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Moving from a Tactical to Strategic Mindset

This is another excerpt from an interview from “Trust-Fueled Growth & Delegation: Unlocking Your Business Potential” when Steve Fisher was a podcast guest on Mike O’Neill. Mike and Steve discussed various topics, but most of them focused on how business owners and C-suite executives get “unstuck” with strategic thinking, a written structured growth plan and accountability.

Mike O’Neill: You shared a few minutes ago that you have a knack. You leverage your natural engineering inclinations of innovative problem-solving to cut through the noise and resolve clients’ root issues.

How have you found this knack helps you cut through the nose noise for your clients?

Steve Fisher: I commonly get to the root issue to help clients overcome challenges by moving from a tactical problem-solving mindset to a strategic planning mindset.

And, as the title of your podcast is Getting Unstuck, one big way businesses get stuck is they can’t transition from tactical problem solving and thinking to, as it’s frequently referred to, “firefighting.” Longer-term strategic thinking is what I help clients achieve as a corporate strategist. I help business leaders shift from one way of thinking to another to achieve more.

Here’s how. Once we analyze and agree with the client about the long-term strategic goals, we will take steps to achieve the desired outcomes. And that is all part of a structured growth plan. We can always discuss the differences between a structured growth plan and a general business plan.

In every conversation with a client and the various levels of their management team, I actively listen to them discuss things back and forth to figure out how we are going to move toward the goals to be set at a strategic level.

And if we are not moving to a strategic frame of mind, it is just noise.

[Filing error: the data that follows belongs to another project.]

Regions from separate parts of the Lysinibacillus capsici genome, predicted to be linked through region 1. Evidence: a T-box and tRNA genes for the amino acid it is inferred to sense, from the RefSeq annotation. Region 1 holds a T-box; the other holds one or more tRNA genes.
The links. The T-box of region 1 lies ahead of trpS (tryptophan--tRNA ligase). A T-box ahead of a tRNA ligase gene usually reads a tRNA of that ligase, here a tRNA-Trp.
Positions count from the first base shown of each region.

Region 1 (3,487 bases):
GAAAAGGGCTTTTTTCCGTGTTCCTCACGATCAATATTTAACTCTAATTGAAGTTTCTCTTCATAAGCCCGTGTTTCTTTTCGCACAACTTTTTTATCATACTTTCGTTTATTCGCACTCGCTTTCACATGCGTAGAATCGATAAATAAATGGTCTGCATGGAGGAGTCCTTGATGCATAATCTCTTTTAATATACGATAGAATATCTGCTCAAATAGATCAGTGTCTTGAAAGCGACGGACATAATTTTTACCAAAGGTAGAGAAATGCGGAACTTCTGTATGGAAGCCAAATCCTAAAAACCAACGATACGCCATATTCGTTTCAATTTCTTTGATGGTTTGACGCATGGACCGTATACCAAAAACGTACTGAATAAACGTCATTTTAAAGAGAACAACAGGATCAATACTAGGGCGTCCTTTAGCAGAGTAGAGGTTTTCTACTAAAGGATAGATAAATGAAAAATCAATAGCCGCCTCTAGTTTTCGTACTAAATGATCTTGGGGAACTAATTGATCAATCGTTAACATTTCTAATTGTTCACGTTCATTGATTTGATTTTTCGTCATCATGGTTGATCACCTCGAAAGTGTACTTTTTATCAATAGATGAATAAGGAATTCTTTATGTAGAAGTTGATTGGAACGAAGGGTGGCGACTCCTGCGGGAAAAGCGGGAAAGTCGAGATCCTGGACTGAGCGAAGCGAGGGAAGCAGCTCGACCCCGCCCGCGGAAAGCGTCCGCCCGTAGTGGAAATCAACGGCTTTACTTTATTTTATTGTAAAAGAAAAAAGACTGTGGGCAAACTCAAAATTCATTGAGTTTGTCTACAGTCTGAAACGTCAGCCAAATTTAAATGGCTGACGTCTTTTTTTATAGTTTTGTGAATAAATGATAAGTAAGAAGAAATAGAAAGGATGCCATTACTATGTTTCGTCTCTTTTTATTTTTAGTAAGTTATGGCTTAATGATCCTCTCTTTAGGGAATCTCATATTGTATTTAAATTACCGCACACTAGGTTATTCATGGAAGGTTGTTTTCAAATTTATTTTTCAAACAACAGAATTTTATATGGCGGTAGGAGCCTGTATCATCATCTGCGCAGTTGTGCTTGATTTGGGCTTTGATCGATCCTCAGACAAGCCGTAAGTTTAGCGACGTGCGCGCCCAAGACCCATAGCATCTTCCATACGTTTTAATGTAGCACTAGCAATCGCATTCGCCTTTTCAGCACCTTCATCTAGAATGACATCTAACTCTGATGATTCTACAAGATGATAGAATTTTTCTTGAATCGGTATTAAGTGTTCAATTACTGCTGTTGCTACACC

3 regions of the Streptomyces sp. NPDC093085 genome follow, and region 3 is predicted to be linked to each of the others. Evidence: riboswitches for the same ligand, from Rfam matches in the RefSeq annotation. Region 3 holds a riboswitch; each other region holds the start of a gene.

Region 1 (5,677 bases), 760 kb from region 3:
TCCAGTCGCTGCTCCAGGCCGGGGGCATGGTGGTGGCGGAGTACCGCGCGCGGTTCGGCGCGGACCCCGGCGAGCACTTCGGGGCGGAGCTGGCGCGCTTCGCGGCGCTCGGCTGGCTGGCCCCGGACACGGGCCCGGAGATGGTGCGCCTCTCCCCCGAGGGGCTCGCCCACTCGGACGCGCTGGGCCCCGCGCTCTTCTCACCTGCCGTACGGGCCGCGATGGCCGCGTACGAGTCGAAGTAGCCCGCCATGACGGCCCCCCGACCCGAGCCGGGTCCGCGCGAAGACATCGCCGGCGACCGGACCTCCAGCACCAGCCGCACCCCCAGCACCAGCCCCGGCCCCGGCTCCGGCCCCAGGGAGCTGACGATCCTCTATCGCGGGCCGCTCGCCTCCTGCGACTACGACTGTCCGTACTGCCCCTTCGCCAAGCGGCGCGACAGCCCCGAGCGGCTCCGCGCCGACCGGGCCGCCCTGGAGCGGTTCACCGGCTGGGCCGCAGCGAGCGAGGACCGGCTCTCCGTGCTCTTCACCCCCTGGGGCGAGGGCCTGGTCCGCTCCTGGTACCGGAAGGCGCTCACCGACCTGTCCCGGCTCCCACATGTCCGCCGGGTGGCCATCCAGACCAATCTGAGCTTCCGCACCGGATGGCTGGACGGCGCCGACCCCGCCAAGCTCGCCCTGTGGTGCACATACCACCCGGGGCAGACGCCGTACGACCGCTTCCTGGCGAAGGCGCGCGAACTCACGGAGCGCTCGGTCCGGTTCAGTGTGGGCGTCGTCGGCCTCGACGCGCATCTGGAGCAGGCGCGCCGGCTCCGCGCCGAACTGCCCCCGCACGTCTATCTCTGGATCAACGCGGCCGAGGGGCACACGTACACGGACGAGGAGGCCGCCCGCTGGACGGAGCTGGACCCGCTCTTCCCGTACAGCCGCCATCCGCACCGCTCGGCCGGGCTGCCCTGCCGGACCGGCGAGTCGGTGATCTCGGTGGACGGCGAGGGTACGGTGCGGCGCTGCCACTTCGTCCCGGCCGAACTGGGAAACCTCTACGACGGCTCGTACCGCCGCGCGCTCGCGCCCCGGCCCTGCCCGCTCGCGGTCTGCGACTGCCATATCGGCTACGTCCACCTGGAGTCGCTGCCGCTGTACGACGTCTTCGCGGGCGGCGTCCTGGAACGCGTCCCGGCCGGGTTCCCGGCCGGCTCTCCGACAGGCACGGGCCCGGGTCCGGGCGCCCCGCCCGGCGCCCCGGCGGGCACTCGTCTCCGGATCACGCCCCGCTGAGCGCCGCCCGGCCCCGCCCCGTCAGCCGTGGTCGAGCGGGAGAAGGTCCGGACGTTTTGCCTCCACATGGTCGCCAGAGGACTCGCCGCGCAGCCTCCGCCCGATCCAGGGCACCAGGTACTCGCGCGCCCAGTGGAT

It doesn’t mean what’s being said is not important. It does not mean it does not need to be taken care of. It often does, but it is important that I highlight to them what tactical thinking and a tactical problem are versus what strategic thinking and a strategic problem are.

Just by highlighting the difference, business owners will often pause.

And I can just see the lightbulb go off.

It’s great when a business owner or CEO is listening to another executive or middle manager about a tactical problem, and they’ll say something like, “That’s important, but let’s focus back on what strategy we’re talking about.”

So when we talk about getting unstuck, I would say that this is a great example of how senior leadership can get unstuck by making that move from a tactical to strategic mindset.

Additional thoughts…

One related concept not expressed here is that as you move up the organizational chart into the C-Suite and Ownership, it becomes more important for senior leadership to have a strategic mindset. Middle management and front-line teams should know and understand the strategic goals. However, their focus should be on the tactical issues according to a structured growth plan. This frees senior management up for strategic planning, which drives organizational growth, expansion, value, and profitability.  And, of course, leads to a whole other discussion regarding delegation and accountability.

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